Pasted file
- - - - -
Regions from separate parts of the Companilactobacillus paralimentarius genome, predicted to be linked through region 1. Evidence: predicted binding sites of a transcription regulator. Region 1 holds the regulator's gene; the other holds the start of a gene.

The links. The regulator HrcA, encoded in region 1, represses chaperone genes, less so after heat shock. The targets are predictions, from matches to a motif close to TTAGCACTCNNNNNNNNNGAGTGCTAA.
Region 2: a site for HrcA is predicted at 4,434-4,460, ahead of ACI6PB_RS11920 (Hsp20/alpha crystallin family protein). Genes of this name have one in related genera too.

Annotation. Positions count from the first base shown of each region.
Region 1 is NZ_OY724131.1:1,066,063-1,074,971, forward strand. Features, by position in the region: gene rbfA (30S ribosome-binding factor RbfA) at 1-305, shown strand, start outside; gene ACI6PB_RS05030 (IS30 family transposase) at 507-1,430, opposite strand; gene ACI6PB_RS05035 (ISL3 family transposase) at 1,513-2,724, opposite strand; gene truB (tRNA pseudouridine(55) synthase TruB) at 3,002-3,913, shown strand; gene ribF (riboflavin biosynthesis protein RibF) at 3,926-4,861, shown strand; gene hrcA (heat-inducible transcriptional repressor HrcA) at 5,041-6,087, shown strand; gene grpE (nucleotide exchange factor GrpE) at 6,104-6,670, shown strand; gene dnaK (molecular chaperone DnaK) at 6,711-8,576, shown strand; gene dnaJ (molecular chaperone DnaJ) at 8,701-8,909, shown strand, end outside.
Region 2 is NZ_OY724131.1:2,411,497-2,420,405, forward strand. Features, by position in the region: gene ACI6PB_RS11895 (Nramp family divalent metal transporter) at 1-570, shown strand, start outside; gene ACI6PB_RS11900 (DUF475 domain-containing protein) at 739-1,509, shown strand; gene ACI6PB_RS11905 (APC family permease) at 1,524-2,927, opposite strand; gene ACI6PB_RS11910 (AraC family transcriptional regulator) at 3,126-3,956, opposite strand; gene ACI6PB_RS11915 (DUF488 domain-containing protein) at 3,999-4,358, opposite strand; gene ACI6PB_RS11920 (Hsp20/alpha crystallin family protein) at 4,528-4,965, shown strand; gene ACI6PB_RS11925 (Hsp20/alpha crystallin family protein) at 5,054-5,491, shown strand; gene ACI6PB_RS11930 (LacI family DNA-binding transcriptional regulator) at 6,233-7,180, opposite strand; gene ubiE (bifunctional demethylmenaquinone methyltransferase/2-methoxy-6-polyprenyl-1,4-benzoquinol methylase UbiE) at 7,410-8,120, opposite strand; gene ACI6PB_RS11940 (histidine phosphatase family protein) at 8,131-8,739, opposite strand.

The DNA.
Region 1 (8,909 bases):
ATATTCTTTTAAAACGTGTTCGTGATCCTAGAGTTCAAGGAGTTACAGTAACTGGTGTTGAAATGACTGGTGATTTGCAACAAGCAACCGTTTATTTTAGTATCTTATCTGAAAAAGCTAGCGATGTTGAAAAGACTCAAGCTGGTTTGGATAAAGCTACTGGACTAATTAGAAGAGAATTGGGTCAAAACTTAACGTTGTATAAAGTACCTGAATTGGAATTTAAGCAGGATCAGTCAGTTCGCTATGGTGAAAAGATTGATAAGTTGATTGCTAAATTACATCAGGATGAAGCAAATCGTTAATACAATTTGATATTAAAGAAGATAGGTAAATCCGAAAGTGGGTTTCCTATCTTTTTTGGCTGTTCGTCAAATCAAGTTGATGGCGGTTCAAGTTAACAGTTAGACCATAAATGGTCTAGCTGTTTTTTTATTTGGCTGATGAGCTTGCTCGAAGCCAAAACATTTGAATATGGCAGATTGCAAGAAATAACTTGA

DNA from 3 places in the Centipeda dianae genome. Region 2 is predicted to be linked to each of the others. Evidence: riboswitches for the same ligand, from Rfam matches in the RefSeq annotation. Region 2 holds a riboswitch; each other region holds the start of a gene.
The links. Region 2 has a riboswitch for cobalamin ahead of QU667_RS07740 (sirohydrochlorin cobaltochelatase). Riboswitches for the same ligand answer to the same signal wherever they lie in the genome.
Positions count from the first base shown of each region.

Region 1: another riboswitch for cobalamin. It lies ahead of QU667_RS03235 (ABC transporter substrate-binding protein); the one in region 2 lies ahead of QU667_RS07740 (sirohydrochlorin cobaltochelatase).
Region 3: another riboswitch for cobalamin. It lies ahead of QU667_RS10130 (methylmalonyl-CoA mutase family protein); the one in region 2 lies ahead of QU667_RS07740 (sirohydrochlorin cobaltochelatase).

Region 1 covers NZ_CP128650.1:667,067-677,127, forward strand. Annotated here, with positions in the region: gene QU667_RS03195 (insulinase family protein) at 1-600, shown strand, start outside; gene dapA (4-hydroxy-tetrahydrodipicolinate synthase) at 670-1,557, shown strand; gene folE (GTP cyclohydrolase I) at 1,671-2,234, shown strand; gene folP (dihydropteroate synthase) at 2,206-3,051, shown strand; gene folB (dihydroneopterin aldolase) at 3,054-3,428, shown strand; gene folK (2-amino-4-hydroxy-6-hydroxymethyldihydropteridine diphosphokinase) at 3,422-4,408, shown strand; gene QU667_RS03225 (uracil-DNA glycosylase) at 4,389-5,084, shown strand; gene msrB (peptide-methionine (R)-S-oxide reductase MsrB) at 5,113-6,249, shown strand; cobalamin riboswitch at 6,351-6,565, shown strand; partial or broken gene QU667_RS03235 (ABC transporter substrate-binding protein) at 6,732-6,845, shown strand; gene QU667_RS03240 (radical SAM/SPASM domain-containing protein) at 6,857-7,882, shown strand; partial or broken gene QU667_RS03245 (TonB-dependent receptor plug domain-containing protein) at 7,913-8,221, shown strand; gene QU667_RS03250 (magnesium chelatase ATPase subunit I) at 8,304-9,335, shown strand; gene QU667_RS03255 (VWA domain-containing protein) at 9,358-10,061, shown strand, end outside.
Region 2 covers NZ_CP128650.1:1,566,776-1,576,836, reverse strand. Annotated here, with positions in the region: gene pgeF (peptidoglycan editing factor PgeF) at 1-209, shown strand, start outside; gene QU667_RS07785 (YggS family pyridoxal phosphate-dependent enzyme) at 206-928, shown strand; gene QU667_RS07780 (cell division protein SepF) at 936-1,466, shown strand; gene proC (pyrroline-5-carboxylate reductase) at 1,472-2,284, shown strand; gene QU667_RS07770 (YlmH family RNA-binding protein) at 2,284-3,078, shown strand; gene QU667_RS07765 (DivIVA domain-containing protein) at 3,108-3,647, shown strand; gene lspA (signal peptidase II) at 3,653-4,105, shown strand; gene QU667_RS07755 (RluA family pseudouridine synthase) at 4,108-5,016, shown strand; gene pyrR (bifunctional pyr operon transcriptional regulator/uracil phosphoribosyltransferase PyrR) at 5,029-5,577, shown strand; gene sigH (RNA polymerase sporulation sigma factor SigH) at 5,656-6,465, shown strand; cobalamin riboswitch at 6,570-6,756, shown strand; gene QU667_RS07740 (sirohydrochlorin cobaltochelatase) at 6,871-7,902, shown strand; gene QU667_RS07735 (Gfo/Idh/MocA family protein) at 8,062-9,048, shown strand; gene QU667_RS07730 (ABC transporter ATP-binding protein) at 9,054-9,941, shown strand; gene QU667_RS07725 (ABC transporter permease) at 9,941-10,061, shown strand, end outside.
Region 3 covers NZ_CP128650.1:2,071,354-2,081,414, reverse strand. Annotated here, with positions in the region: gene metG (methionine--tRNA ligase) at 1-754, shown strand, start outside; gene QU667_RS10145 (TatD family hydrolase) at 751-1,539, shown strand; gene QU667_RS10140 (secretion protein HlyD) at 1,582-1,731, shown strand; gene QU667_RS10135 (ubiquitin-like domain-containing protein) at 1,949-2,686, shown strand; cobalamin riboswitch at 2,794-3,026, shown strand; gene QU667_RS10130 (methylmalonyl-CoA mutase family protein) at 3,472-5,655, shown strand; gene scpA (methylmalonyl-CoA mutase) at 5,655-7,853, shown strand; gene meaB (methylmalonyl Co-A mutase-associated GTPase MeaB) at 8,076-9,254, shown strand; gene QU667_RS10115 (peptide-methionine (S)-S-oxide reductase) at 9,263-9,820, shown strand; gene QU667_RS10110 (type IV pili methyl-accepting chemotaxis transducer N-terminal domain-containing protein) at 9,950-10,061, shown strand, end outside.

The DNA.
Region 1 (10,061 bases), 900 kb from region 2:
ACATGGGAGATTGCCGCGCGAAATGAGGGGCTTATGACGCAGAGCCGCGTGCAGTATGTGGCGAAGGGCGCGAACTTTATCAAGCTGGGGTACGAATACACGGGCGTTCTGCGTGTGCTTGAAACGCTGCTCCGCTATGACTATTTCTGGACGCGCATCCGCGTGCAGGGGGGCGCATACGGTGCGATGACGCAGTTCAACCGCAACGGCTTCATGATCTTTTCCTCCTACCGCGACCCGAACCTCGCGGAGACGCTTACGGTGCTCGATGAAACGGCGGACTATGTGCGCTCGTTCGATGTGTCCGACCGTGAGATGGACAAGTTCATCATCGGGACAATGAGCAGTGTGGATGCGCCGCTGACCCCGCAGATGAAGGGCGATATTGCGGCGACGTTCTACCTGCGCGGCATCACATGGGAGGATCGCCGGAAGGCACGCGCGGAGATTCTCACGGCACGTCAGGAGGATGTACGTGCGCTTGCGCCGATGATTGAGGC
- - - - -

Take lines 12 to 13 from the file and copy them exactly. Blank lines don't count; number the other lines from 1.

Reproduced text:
Positions count from the first base shown of each region.

Region 1: another riboswitch for cobalamin. It lies ahead of QU667_RS03235 (ABC transporter substrate-binding protein); the one in region 2 lies ahead of QU667_RS07740 (sirohydrochlorin cobaltochelatase).